The power and the frailty of Internet Free Speach

Whether it was Guido Fawkes or the Twitterers, this morning saw a demonstration of the power of the blogocracy in overcoming the attempt to stop the Guardian from publishing questions tabled in parliament. Not only was the list of full questions posted in comments on Guido’s blog but so were links to the full texts of the Minton report on Trafigura and of the Barclays Tax Avoidance schemes and a mass of scuttlebutt on other Carter Ruck clients.    

But what if a similar case had happened in the United States? The US-based ISPs and Search engines would have obeyed the injunctions, just as W H Smith obeyed those of Robert Maxwell when he could not silence Private Eye and went for the distributor instead.

Meanwhile in Iran and China the technologies used to target Internet Advertising are turned through 180 degrees and used to identify dissident bloggers and twitterers. What really stops that happening here – beginning with those who swop unlicensed music tracks? Is our main “protection” that the most popular English language servers are not based in the UK.

Had Google and Yahoo not moved their European headquarters out of the UK (and EU) earlier this year, the story might well have been very different. The writs would have been served and Guido’s co-conspirators would not have been able to link to the documents.

How ironic that the legal pressures that are driving the heart of the Internet offshore are also helping preserve its value as a carrier of free speach. But, given the creeping “censorship” within the US as illustrated in the example I quoted in my blog yesterday , can we trust American lawyers to preserve that freedom? Would it not be better to restart the process of “making the UK the best place to do business on-line”.  .

Tomorrow the EURIM Knowledge Economy Group will review the update of its 2006 paper “A Flourishing Innovation Economy”  The working title of the new paper is “Knitting with teaspoons”. The basic theme is that technological change has outstripped policy evolution to such an extent that many of the policies we have in place to support business have become the wrong tools for the job.

One of Guido’s co-conspirators claimed “The power of the Internet cannot be contained within the paltry constraints of a judge’s chambers” . But it can be taken out completely, at least temporarily, by an Islamic government which objects to its use to carry criticism. It can readily be hi-jacked, again perhaps only temporarily, to bombard citizens with propaganda, (alias spam), or hijack their identities, (and votes). We face the rule of the nerds.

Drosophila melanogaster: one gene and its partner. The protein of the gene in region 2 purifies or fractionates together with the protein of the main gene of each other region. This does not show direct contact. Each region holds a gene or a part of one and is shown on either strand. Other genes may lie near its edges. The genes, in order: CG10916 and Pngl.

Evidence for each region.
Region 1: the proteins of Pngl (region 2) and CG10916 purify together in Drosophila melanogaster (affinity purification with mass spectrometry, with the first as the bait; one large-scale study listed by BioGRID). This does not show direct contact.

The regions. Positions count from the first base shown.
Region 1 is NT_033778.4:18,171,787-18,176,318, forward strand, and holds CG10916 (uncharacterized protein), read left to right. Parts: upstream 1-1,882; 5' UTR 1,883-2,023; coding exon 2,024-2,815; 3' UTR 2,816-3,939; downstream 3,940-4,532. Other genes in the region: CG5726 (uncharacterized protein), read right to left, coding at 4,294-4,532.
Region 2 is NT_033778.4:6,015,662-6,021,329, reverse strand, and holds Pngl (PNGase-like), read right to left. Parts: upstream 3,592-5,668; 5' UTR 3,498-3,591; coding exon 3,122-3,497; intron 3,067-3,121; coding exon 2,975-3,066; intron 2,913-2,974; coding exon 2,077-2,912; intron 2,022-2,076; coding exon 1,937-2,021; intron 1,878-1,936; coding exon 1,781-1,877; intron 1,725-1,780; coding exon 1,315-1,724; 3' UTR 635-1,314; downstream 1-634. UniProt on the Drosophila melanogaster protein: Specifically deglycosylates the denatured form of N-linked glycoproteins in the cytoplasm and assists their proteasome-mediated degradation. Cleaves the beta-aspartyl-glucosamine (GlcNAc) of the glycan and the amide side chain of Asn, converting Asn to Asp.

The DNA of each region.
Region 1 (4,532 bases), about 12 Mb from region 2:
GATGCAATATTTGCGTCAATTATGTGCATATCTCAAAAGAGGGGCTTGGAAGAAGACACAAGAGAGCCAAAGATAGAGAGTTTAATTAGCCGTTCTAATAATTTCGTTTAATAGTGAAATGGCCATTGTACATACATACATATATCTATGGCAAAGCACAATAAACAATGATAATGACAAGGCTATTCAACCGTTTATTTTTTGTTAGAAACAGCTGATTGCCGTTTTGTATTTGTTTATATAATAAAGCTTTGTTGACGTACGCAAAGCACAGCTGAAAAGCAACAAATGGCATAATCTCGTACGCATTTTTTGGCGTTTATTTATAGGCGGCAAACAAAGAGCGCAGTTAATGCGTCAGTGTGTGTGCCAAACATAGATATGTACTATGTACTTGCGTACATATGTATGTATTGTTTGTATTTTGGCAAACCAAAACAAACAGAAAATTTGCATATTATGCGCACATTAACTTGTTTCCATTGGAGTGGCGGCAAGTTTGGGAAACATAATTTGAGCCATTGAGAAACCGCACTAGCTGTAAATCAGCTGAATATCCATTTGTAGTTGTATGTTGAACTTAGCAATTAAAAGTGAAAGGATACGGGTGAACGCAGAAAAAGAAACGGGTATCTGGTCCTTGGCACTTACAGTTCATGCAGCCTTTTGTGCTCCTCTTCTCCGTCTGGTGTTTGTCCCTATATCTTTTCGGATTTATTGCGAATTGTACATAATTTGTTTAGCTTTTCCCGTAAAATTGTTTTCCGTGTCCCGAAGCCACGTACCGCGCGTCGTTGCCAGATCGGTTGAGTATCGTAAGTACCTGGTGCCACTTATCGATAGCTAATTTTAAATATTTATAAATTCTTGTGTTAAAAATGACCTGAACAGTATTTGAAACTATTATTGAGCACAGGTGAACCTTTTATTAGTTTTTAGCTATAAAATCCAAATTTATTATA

On the 22nd October I am due to participate in one of the panel session of the on-line conference Goverment 2010   . Part of me is tempted not to throw my rocks too hard – lest I damage the delicate flower of Internet Democracy. However, the triumphalism of those who over-rate the victory won this morning will enable me to overcome than temptation.

Just as the ham radio free thinkers were crushed by the state radio reinforced state bureaucracies of Hitler, Stalin, Roosevelt and Churchill, all master of the new media, so the libertarians of the Internet age could yet be crushed by the masters of this new media.

We forget that in economic terms the Internet is a cartel masquerading as anarchy. We are critically dependent on the business models of that cartel being more aligned with free speach than with mind control, whether by their advertisers or the state.



Join the conversation

1 comment

Send me notifications when other members comment.

Please create a username to comment.

I'll be at Government 2010.

On this issue English Law is a joke and a disgrace, so please throw your rocks with a machine gun (or preferably a Howitzer) - but in the right direction, combined with a message that blogs, social media etc etc are a tool which is allowing those politicians who engage with the electorate to build real democratic conversations.

One other big issue is building a culture of openness in the public sector for employees, rather than one of fear and punishment.

btw A wonderful quote from a Newsnight discussion on Tuesday:

"We are at the moment entertaining in our Courts a Ukranian Oligarch who has come here to sue a Ukranian language website based in the

Ukraine which just happens to be accessible to the one or two people in this country who can read Ukranian."

(43 mins in)

The one thing Carter-Ruck got right this time was to back down quickly enough to avoid being nailed at the top of Google for the next year

with critical articles. As for the rest, they were - so to speak - "Carter-Rucked" on National TV.

I believe that China has quoted UK internet restrictions as an excuse for the Great Firewall, but I need to dig out the context.